Las Vegas, Nevada - Evel Knievel, the first great motorcycle jumper, is better known for his spectacular failures than his hundreds of successful jumps. It was an inevitable consequence of being a pioneer that every one of his stunts was quite literally a leap into the unknown.
Other than the abortive Snake River Canyon jump - which doesn’t count because the Idaho state authorities classed the Skycycle X2 as an aircraft rather than a vehicle - Knievel’s most notorious fail was his attempt to jump the fountains in front of Caesars Palace in Las Vegas.
Knievel came down short (he said his Triumph 650 suddenly lost power on the take-off) hit the edge of the landing ramp and tumbled into the Dunes carpark, breaking his pelvis, femur, hip, wrist, and both ankles.
The Caesars fountain jump has been done since - notably by Knievel’s son Robbie in 1989 - but all the successful attempts have been with lightweight motocross bikes, rather than the big, heavy Triumph and later, Harley-Davidson XR750 flat-trackers Knievel rode because they were what he could get for free.
Which brings us to one of today’s top stunters, Travis Pastrana, who set himself the goal of successfully jumping the fountains on an equivalent bike to those ridden by Knievel - in this case an Indian Scout FTR750, which weighs about 154kg, 17kg more than Knievel’s customised XR750.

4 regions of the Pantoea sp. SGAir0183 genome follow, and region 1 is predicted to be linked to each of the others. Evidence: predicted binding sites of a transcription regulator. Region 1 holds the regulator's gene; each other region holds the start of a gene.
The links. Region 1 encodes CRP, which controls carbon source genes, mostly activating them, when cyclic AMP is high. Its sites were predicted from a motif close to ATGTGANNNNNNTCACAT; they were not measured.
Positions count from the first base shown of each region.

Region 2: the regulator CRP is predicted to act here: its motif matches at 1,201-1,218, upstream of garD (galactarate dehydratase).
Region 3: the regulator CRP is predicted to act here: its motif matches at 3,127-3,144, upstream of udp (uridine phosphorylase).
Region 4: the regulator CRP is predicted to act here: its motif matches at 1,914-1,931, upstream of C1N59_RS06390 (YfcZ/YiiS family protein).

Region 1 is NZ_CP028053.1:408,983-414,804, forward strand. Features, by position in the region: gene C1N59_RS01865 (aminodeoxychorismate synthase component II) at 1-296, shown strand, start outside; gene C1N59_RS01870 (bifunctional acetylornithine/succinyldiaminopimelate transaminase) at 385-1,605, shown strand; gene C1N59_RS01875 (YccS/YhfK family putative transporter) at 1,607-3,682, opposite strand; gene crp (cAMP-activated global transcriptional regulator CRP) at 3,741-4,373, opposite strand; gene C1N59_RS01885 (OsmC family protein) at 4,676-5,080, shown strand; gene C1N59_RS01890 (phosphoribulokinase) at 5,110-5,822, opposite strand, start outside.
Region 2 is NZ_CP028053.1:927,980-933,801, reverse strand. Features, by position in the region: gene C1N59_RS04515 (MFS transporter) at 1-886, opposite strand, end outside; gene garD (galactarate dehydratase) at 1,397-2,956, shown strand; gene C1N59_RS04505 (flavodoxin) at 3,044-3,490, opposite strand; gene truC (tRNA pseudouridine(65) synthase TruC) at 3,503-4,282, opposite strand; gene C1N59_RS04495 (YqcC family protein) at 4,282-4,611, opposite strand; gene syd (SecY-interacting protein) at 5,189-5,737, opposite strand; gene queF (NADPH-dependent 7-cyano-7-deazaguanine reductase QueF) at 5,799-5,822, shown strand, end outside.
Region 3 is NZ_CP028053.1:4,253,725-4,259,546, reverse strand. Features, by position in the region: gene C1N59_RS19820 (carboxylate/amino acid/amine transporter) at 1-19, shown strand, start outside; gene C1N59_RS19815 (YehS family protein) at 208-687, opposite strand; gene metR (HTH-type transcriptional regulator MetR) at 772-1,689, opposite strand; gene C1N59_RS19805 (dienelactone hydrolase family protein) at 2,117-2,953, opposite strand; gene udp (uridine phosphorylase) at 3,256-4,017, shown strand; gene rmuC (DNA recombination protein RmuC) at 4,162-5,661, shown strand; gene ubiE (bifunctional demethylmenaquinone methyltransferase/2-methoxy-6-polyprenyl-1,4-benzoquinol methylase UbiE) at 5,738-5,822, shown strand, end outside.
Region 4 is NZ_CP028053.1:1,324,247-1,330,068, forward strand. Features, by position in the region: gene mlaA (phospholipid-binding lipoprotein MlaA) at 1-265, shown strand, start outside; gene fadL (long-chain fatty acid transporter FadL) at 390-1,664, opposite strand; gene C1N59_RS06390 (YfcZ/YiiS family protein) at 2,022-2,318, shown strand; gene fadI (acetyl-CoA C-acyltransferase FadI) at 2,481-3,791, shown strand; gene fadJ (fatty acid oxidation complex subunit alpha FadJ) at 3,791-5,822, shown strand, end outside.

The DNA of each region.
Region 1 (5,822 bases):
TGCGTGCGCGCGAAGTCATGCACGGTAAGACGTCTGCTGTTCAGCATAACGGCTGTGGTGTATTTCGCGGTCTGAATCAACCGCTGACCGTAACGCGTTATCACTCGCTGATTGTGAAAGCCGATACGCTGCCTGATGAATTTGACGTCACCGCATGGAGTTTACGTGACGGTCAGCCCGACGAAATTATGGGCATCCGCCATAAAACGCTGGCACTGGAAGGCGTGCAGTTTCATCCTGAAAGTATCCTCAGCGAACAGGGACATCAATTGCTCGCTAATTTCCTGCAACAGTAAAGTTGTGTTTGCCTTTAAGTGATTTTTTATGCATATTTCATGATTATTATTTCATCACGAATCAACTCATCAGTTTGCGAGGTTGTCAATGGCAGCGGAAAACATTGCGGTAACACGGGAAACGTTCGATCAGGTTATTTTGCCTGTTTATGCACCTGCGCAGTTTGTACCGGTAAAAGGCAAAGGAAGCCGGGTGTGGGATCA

But before that, on the same day, Pastrana took on the legend’s two most successful jumps: his 1973 leap over 50 stacked cars at the Los Angeles Memorial Coliseum and his 1975 jump over 14 Greyhound buses at King’s Island near Cincinnati, Ohio.
He set up the car and bus jumps in the huge service area behind the Planet Hollywood Resort & Casino - and did all his practice jumps on his usual dirtbike because the big Indian street-bike was completely unsuitable as a jumper.
On the day, however, with the luxury of a long run-up, he successfully jumped 52 crushed cars on the Indian - a distance of 43.58 metres - and followed that up with a 58 metre leap over 16 buses.
Then he rode the jump bike, with a police escort, down the Strip to Caesars Palace, pulling burnouts and wheelies along the way and even stopping to exchange high-fives with fans.
The fountains jump was actually the lowest and shortest of the three, but by far the most difficult and dangerous because the run-up was less than 61 metres. After just one speed run, he revved the 750cc Indian up to 10 000rpm and dumped the clutch in second gear.
The jump was perfect, the landing tight but successful, and Pastrana had done what he had set out to do - fulfill Evel Knievel’s promise never to leave a jump unfinished, albeit 50 years later.